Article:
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The Green Computer: Welcome!

Submitted by on Thursday, 8 October 2009One Comment

Green ComputerHello and welcome to The Green Computer! Each week, we’ll look at a different way to use green technology in our everyday lives, with a special focus on green computing.

What is green computing? Most of our tips and tricks will fall into one of the following categories:

1. Purchasing new hardware that is energy efficient to operate and/or manufactured responsibly.
2. Extending the useful lifespan of your existing hardware.
3. Recycling and responsibly disposing of equipment that has reached its end of life.
4. Reducing your computer’s power consumption.
5. Making your time at the keyboard efficient, productive, and low-stress.

The last point is, I believe, the most overlooked aspect of green computing. If you buy a state-of-the-art Energy Star computer, but your time in front of it is a living hell, is that really “green”? Virus infections, crashes, lost data, and buggy software all cause stress, which I believe is a much overlooked toxin in our daily lives. Arguably, spending the morning pulling out your hair trying to recover your lost files is just as bad for your health as eating fast food or smoking a pack of cigarettes.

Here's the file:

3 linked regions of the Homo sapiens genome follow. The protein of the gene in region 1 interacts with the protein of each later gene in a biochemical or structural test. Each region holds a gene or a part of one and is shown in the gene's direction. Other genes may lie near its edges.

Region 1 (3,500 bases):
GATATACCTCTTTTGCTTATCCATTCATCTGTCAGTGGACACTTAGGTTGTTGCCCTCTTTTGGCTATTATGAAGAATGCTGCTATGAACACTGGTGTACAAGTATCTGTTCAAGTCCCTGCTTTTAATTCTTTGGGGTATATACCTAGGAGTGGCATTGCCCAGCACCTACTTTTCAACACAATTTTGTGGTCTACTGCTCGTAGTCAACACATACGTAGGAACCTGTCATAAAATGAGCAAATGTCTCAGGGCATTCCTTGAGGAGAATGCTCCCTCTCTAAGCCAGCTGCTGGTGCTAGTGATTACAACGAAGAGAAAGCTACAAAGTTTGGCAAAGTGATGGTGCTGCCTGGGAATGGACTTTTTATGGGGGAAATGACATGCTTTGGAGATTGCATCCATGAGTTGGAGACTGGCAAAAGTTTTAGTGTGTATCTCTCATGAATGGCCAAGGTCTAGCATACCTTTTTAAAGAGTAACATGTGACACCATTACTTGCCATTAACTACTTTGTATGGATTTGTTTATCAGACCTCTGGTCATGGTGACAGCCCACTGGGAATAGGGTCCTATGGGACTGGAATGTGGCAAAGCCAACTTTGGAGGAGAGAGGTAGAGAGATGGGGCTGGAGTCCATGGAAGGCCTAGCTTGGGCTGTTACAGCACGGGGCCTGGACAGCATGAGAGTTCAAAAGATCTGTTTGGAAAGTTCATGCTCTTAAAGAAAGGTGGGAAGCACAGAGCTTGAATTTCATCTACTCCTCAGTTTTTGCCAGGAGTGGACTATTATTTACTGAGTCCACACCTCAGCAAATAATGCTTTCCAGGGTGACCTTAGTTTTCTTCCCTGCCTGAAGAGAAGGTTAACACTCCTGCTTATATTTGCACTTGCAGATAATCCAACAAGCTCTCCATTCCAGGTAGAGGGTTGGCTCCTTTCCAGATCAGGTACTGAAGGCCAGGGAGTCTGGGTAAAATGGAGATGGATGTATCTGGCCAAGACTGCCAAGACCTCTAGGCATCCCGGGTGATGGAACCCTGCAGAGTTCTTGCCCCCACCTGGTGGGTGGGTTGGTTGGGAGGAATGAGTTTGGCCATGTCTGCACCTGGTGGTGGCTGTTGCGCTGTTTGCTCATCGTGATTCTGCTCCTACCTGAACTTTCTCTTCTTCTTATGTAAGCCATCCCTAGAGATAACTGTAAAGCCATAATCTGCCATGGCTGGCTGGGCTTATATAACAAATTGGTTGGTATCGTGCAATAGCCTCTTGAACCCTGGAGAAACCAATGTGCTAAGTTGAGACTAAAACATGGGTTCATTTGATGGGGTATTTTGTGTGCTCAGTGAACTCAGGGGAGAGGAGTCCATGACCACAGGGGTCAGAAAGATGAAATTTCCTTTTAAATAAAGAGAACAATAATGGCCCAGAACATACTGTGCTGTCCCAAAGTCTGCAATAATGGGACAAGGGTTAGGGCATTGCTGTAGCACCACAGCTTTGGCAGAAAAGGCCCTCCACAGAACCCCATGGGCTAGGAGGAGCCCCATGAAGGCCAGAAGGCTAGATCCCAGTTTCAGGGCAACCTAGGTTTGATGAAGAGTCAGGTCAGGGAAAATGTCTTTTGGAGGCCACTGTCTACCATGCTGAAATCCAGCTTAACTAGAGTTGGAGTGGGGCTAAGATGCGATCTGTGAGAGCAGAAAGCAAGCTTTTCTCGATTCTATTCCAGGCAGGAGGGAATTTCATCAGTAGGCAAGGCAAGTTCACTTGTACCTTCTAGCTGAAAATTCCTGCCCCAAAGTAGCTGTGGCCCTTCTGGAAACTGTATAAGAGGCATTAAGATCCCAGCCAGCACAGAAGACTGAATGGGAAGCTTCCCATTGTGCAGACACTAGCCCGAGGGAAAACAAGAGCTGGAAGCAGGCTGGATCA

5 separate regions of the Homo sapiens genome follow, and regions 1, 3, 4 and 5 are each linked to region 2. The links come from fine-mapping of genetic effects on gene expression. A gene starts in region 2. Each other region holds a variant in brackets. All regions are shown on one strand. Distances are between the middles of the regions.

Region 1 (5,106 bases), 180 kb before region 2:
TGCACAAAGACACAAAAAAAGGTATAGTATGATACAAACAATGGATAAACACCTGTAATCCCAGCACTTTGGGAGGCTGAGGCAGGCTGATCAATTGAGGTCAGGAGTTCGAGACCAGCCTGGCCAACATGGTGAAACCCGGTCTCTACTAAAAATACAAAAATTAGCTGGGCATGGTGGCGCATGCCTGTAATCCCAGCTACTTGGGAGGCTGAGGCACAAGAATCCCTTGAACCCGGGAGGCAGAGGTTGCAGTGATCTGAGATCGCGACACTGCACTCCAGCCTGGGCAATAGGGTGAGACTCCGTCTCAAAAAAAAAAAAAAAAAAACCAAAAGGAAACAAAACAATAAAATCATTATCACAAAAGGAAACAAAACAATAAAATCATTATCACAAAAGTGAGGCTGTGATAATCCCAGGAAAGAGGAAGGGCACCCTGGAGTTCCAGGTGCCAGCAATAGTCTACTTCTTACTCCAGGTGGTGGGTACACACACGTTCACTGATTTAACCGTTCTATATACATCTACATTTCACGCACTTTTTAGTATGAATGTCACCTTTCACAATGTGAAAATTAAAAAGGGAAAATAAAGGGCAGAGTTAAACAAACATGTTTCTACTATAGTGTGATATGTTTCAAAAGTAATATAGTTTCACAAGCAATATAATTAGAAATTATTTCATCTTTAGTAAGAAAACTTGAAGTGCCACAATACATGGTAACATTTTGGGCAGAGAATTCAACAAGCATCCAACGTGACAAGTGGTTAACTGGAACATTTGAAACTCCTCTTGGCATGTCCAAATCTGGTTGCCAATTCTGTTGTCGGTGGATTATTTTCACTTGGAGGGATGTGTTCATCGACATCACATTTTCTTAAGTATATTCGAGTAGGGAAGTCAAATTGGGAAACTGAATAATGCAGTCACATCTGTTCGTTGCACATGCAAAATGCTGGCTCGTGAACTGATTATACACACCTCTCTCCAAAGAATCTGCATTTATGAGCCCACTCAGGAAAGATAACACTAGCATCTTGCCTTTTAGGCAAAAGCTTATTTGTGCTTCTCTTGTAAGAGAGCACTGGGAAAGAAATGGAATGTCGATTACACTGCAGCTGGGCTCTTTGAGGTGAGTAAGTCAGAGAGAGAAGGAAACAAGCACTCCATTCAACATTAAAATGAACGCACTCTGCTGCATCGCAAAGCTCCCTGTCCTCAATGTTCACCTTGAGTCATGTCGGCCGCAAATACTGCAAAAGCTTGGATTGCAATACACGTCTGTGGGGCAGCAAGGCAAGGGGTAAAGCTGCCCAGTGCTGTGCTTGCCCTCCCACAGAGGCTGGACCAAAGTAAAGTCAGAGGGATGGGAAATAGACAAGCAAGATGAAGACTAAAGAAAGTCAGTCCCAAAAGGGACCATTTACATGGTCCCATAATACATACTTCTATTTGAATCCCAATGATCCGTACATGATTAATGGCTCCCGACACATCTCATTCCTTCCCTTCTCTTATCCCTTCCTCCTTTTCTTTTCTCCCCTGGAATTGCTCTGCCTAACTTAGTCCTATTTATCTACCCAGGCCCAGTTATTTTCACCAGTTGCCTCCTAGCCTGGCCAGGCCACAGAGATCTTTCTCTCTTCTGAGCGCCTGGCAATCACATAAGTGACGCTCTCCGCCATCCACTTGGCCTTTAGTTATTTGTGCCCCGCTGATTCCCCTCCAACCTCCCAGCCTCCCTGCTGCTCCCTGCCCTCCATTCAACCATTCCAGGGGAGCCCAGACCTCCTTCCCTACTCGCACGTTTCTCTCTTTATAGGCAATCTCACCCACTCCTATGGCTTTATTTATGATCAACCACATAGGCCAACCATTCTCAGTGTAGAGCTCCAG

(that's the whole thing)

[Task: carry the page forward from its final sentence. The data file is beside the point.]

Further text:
My journey into the world of computers began as a small child. They have always been one of my greatest interests. But as interesting as computers are on their own, it is the human/computer relationship that truly fascinates me. What makes a computer a useful tool for one person but a source of frustration for another?

My notion of green computing matured about five years ago, when I received an ancient, underpowered laptop as a free gift. Since I was on a tight budget at the time, I had to make do. Through research and trial and error, I learned strategies for extending the lifespan of old computers. I still use that computer today (though it is not my only computer any more).

So that’s my introduction… stay tuned for our next column, where I’ll share a low-tech but effective trick for making your computer run more efficiently.

Matthew Edward Liston is a writer, editor, musician, and green computing consultant located in the rural hill towns of New York. You may contact him through the comment field below or at www.matthewliston.com.


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